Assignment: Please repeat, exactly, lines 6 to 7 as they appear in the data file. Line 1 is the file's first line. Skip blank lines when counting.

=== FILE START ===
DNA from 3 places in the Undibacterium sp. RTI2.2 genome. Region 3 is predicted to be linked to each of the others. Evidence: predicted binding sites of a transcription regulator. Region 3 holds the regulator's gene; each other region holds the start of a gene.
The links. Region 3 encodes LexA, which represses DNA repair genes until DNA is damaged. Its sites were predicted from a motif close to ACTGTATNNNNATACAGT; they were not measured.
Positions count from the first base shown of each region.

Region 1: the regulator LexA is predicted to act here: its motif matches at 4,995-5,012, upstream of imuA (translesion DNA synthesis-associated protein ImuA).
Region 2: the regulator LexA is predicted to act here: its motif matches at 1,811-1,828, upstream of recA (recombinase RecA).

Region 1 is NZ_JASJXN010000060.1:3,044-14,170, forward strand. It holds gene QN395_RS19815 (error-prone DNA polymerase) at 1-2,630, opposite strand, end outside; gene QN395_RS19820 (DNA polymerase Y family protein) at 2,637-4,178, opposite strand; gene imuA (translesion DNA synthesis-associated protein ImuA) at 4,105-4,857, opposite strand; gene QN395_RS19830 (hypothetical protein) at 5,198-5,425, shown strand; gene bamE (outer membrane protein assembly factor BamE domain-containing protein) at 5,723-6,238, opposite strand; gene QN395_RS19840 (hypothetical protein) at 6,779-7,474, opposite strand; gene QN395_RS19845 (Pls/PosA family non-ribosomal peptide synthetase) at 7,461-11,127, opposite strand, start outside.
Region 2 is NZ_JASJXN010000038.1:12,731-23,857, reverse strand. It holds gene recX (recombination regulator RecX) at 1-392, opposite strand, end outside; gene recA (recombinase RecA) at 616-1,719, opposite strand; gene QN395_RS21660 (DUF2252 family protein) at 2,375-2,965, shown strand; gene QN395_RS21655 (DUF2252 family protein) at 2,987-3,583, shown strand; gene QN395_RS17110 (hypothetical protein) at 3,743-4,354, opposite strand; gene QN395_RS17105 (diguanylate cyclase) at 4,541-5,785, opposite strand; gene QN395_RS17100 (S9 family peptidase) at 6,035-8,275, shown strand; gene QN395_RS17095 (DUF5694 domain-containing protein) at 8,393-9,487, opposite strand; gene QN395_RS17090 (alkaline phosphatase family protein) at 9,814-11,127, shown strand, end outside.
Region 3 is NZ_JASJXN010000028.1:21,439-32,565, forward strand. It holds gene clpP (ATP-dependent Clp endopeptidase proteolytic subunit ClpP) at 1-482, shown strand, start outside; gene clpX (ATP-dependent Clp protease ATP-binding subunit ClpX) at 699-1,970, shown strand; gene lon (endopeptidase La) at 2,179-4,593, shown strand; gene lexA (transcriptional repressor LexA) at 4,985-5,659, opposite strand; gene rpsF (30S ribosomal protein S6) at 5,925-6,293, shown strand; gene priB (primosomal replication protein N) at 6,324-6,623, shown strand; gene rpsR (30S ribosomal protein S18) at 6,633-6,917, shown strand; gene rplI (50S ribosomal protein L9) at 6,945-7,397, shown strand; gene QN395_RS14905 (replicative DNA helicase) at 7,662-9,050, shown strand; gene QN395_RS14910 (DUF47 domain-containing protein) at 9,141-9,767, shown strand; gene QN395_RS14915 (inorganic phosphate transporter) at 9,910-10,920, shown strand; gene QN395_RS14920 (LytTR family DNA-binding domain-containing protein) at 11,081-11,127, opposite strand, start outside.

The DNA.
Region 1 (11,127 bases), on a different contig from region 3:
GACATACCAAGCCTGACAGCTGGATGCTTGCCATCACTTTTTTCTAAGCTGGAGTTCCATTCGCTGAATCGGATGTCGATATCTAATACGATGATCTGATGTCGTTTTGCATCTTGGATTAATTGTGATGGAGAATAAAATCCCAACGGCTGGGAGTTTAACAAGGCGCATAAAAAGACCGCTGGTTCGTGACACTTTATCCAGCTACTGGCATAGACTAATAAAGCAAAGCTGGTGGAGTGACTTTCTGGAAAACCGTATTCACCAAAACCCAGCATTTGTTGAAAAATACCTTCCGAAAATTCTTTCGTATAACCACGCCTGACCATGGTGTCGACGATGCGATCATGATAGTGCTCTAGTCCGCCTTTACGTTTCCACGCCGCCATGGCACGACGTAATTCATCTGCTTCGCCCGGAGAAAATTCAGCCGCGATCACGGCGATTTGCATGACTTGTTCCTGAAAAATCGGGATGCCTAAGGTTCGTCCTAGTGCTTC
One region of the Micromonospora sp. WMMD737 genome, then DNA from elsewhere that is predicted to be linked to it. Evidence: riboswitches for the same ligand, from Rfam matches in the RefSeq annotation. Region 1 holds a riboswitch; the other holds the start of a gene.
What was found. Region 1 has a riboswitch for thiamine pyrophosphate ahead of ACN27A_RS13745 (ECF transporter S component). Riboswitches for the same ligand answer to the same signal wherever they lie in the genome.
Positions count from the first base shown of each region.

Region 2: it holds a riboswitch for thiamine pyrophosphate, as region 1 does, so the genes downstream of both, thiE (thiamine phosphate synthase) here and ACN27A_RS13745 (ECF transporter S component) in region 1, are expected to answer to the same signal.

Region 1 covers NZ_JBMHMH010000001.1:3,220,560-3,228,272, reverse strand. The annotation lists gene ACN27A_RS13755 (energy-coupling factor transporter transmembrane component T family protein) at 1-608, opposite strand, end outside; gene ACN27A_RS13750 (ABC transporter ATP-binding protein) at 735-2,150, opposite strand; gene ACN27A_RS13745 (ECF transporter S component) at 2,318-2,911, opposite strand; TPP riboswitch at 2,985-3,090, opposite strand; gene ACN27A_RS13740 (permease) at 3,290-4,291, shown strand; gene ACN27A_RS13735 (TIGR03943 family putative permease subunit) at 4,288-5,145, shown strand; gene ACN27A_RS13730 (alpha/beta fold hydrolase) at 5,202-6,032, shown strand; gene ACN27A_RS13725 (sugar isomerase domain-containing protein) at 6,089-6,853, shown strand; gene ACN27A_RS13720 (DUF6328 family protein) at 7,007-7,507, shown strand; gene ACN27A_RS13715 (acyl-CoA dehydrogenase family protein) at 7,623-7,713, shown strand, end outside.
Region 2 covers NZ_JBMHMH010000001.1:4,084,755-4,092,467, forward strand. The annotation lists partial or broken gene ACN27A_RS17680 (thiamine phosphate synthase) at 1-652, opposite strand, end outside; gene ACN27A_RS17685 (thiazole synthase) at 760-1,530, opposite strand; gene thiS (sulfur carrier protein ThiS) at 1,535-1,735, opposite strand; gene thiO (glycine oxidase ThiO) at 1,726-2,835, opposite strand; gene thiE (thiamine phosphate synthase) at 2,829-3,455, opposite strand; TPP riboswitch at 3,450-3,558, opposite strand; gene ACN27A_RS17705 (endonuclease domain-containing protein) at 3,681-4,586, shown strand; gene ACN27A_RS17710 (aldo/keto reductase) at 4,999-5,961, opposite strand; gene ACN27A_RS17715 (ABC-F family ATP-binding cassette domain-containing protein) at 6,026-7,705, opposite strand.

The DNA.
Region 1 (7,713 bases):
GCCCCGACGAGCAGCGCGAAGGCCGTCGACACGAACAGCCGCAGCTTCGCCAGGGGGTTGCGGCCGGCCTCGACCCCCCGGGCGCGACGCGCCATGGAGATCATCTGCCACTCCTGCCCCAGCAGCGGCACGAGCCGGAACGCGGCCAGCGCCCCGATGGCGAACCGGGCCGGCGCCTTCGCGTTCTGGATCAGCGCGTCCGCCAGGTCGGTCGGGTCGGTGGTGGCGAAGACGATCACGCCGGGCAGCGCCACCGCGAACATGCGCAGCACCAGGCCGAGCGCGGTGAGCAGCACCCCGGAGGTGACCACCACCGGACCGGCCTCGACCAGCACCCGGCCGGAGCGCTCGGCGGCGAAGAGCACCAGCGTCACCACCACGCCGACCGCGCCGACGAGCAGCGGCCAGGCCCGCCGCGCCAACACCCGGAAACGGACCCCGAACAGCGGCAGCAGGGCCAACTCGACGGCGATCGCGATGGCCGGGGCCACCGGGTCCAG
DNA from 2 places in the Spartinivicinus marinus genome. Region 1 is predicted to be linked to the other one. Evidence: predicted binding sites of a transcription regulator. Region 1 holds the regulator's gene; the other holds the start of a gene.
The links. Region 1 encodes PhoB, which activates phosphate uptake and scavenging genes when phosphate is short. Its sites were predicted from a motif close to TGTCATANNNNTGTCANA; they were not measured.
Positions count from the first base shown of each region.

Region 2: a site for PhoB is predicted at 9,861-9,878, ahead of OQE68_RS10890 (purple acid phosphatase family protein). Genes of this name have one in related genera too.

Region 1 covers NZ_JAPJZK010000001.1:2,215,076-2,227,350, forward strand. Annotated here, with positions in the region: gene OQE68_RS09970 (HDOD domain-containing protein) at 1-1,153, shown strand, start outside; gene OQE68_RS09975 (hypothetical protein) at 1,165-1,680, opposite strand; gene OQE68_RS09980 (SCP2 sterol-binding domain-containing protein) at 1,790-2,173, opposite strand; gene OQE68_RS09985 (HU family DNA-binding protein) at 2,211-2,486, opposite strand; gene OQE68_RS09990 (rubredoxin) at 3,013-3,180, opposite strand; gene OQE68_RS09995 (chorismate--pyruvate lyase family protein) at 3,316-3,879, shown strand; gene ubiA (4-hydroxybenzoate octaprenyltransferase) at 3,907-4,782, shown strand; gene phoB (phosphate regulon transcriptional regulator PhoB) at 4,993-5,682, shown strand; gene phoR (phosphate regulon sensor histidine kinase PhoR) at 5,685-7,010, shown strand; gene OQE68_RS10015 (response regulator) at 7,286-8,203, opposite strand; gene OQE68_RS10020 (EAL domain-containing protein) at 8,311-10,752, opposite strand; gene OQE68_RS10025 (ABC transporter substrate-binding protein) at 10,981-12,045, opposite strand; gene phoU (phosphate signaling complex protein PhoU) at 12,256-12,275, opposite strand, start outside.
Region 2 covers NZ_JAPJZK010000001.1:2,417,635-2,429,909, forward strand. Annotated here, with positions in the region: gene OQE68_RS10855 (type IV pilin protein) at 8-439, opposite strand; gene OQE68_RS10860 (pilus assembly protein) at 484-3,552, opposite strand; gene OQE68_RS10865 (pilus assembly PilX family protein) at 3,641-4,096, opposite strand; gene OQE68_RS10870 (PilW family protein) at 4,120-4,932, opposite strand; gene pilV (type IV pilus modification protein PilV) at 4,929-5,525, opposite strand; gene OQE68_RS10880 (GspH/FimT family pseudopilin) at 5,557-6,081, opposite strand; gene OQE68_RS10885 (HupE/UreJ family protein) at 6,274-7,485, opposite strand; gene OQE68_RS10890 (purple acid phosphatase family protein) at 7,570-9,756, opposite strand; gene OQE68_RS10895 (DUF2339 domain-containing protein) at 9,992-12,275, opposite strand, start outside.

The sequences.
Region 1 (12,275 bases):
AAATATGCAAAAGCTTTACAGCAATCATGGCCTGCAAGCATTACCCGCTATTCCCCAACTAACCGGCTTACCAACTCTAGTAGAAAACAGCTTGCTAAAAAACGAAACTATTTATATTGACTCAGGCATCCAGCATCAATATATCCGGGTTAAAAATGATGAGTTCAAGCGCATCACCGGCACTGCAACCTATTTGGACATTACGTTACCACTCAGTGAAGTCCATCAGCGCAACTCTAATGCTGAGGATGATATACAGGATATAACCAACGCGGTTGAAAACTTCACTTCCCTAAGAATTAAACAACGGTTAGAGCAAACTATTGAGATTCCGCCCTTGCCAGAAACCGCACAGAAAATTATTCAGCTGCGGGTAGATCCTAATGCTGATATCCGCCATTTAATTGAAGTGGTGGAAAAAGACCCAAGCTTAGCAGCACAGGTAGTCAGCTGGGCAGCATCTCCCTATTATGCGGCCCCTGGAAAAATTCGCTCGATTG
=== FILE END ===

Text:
Region 1 is NZ_JASJXN010000060.1:3,044-14,170, forward strand. It holds gene QN395_RS19815 (error-prone DNA polymerase) at 1-2,630, opposite strand, end outside; gene QN395_RS19820 (DNA polymerase Y family protein) at 2,637-4,178, opposite strand; gene imuA (translesion DNA synthesis-associated protein ImuA) at 4,105-4,857, opposite strand; gene QN395_RS19830 (hypothetical protein) at 5,198-5,425, shown strand; gene bamE (outer membrane protein assembly factor BamE domain-containing protein) at 5,723-6,238, opposite strand; gene QN395_RS19840 (hypothetical protein) at 6,779-7,474, opposite strand; gene QN395_RS19845 (Pls/PosA family non-ribosomal peptide synthetase) at 7,461-11,127, opposite strand, start outside.
Region 2 is NZ_JASJXN010000038.1:12,731-23,857, reverse strand. It holds gene recX (recombination regulator RecX) at 1-392, opposite strand, end outside; gene recA (recombinase RecA) at 616-1,719, opposite strand; gene QN395_RS21660 (DUF2252 family protein) at 2,375-2,965, shown strand; gene QN395_RS21655 (DUF2252 family protein) at 2,987-3,583, shown strand; gene QN395_RS17110 (hypothetical protein) at 3,743-4,354, opposite strand; gene QN395_RS17105 (diguanylate cyclase) at 4,541-5,785, opposite strand; gene QN395_RS17100 (S9 family peptidase) at 6,035-8,275, shown strand; gene QN395_RS17095 (DUF5694 domain-containing protein) at 8,393-9,487, opposite strand; gene QN395_RS17090 (alkaline phosphatase family protein) at 9,814-11,127, shown strand, end outside.